Vorarlberg is the westernmost state (Land) of Austria. Though it is the second smallest in terms of area (Vienna is the smallest), it borders three countries:
• Germany (Bavaria)
• Switzerland (Graubünden and St. Gallen)
• Liechtenstein, as well as the Austrian state of Tyrol.
State AT-8 (ISO)
Governor Herbert Sausgruber (ÖVP)
Area 2.601 km²
The main rivers in Vorarlberg are the Ill (running through the Montafon and Walgau valleys into the Rhine), the Rhine (forming the border to Switzerland), the Bregenzer Ach and the Dornbirner Ach. Important lakes, other than the Lake of Constance are Lüner Lake, Silvretta Lake, Vermunt Lake, Spuller Lake, the Kops Basin and Formarin Lake; the first four were created for the production of hydroelectric energy. Even before the dam for the power plant was built, Lüner Lake was the largest mountain lake in the Alps. Most of this hydroelectric energy is exported to Germany at peak times. At night the surplus (and therefore cheap) energy from the caloric power plants in Germany is used to pump the water back into some of the lakes.
As there are several notable mountain ranges in Vorarlberg, such as the Silvretta, the Rätikon, the Verwall and the Arlberg, there are many famous skiing regions. The highest mountain is Piz Buin, whose rocky peak of 3,312 meters is surrounded by glaciers. Vorarlberg is supposed to enjoy the greatest scenic diversity within limited confines in the entire East Alps at the border to the West Alps. The distance between Lake Constance and the plains of the Rhine valley across medium-altitude and high-alpine zones to the glaciers of the Silvretta range is a mere 90 km. Vorarlberg is divided into four large districts, from north to south: Bregenz, Dornbirn, Feldkirch and Bludenz. These districts appear on the automobile license plates in the form of abbreviations: B, DO, FK and BZ.
For several years, the Vorarlberg economy has been performing well above the Austrian average. Whereas the all-Austrian GDP in 2004 rose by a "mere" 2.0% in real terms, Vorarlberg recorded an increase of 2.9%. This comes as a surprise, particularly as the major trading partners in Germany, Switzerland and Italy have not been faring well. Owing to this robust economic performance, Vorarlberg was able to boost its gross regional product in 2004 to 11.5 billion EUR according to calculations by the Economic Policy Department of the Vorarlberg Chamber of Trade. This translates into a nominal increase of 5.0% (Austria as a whole +4.0%). The regional product per inhabitant in Vorarlberg is 31,000 EUR, exceeding the Austrian national average by 8%. In addition to the flourishing textile, clothing, electronics, machinery, packing materials industries of the Rhine Valley, there is also a broad agricultural base, especially in the Bregenzerwald, which is noted for its dairy products ("Bregenzerwälder Cheese Route" and tourism. The tourist industry employs a considerable number of Vorarlbergers. The greatest tourist attractions are the mountains and the numerous ski resorts, the largest (and most famous) of which are:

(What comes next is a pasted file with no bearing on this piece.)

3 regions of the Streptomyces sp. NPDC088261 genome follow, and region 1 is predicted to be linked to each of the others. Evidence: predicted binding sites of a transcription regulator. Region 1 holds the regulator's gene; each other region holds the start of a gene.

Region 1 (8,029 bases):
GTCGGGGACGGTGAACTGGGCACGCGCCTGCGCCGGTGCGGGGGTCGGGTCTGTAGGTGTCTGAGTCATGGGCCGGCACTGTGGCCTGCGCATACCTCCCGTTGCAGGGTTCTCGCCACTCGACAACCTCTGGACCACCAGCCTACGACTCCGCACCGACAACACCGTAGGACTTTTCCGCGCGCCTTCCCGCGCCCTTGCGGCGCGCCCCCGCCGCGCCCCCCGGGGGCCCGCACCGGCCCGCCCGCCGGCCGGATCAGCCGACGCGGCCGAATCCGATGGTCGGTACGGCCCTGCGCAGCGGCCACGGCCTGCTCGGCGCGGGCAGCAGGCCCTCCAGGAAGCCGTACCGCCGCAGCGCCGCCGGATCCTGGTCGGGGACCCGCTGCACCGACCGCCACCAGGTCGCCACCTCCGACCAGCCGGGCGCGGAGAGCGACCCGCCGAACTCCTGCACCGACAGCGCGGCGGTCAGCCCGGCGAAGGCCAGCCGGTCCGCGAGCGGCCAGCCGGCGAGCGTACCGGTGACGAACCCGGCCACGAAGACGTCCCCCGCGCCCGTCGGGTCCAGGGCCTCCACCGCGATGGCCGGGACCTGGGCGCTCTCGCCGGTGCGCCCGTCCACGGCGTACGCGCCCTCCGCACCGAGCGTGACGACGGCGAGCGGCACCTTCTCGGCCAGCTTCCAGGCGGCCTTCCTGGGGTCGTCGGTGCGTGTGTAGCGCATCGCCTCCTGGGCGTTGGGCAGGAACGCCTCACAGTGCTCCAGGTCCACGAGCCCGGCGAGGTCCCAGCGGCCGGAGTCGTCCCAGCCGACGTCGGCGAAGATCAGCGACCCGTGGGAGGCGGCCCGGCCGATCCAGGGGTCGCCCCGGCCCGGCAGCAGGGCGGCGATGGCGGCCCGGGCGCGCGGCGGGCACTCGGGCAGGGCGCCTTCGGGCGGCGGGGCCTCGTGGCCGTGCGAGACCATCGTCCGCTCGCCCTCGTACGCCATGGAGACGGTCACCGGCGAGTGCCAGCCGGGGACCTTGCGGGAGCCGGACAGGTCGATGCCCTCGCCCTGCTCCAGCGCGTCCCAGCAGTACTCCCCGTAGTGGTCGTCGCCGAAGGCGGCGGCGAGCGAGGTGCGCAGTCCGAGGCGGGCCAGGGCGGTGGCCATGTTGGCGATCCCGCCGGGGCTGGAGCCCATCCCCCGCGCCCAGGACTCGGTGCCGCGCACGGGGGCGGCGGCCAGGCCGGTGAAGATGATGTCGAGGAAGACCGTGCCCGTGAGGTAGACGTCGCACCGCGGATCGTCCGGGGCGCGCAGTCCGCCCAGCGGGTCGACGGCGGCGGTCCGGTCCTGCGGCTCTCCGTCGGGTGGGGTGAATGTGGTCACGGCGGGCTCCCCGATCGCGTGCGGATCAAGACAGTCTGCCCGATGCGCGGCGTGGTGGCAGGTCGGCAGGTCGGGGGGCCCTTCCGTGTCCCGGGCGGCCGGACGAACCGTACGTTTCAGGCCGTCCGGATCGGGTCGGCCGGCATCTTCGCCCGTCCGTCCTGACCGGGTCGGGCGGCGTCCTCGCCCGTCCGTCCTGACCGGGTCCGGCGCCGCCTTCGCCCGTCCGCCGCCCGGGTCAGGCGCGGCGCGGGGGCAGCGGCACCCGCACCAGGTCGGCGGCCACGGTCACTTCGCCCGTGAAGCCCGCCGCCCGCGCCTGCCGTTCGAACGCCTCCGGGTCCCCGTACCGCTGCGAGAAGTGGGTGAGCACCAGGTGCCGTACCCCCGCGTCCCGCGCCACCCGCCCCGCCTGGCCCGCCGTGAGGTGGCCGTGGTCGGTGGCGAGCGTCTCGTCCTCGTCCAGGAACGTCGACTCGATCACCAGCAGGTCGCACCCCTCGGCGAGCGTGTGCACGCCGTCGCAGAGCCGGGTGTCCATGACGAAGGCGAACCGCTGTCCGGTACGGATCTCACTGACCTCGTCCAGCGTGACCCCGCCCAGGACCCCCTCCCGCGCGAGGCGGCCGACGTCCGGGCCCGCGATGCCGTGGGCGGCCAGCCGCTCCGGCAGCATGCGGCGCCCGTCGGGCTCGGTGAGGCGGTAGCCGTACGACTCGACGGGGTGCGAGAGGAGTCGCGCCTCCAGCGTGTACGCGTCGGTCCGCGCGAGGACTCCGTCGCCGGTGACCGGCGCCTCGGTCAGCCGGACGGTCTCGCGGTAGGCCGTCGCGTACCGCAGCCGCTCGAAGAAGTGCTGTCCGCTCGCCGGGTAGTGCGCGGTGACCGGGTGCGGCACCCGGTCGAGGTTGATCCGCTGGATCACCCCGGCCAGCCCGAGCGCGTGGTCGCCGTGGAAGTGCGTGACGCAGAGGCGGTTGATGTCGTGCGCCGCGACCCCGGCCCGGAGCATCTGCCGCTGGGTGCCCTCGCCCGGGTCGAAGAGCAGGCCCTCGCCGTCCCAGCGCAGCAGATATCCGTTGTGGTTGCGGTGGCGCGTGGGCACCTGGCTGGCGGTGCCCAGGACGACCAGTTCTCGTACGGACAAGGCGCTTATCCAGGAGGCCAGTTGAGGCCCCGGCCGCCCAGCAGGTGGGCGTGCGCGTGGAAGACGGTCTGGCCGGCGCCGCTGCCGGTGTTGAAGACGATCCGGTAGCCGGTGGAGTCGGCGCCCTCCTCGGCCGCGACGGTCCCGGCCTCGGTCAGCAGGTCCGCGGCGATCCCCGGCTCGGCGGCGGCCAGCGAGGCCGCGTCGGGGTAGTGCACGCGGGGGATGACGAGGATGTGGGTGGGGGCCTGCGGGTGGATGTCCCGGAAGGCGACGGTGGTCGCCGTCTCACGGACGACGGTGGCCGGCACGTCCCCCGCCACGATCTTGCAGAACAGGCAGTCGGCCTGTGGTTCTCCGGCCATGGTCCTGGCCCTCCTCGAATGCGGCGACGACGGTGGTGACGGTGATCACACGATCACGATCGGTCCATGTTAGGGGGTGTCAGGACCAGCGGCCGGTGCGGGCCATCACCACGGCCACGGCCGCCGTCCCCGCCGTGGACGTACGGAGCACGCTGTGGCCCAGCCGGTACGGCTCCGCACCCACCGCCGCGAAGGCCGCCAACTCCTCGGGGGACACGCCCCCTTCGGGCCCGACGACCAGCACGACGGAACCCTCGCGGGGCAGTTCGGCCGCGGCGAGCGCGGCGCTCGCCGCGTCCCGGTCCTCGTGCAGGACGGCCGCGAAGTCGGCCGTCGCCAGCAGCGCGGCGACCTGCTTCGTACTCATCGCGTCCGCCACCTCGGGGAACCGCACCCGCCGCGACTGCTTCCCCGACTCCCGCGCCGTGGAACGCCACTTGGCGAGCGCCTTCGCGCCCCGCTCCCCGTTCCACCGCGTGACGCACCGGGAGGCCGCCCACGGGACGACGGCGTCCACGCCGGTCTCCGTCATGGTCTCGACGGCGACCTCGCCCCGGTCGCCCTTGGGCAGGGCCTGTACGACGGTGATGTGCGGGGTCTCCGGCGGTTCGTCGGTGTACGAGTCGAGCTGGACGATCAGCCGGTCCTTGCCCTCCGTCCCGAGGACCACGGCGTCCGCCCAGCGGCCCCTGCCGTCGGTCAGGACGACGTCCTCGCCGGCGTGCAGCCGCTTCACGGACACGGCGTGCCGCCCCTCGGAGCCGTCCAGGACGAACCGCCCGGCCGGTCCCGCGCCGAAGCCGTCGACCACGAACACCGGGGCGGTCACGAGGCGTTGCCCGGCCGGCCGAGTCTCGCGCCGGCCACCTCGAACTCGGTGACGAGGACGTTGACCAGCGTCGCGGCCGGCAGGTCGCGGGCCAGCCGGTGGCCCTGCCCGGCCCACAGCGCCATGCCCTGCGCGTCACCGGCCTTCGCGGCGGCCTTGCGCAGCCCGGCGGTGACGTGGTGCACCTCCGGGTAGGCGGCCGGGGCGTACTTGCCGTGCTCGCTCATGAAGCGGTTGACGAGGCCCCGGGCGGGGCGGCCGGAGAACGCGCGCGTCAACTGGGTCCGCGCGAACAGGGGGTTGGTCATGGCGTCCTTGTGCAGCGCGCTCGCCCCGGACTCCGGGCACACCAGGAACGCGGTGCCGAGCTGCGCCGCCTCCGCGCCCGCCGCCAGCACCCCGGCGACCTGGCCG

• the Bregenzerwald,
• the Arlberg region (including the high-class ski resorts Lech and Zürs),
• the Brandnertal, and
• the Montafon.
Some famous skiers from these regions include Anita Wachter, Egon Zimmermann, Gerhard Nenning, Mario Reiter, Toni Innauer and Hannes Schneider.
78 % of the population is Roman Catholic, which puts Vorarlberg in line with all-Austrian average (73.6%), 7,817 Vorarlberg inhabitants are Protestant (2.2 %). The second largest religious denomination is Islam which accounts for a share of 8.4 % (mainly Turkish immigrants).
Due to their isolated location from the rest of Austria, the most of the people in Vorarlberg speak a very distinct German dialect which other Austrians have a hard time understanding. It is in some way similar to the German dialects spoken in Switzerland, Liechtenstein, Baden-Württemberg and the Alsace region in France (they are all Alemannic dialects, whereas the dialects in the rest of Austria form part of the Bavarian-Austrian language group). In fact many towns or even villages in Vorarlberg have their own distinct sub-dialects.
Vorarlberg was a part of Further Austria, and parts of the area were ruled by the Counts Montfort of Vorarlberg. Following World War I there was a desire by many in Voralberg to join Switzerland. In a referendum held in Vorarlberg on 11 May 1919 over 80% of those voting supported a proposal that the state should join the Swiss Confederation. However, this was prevented by the opposition of the Austrian Government, the Allies, Swiss liberals, the Swiss-Italians and the Swiss-French.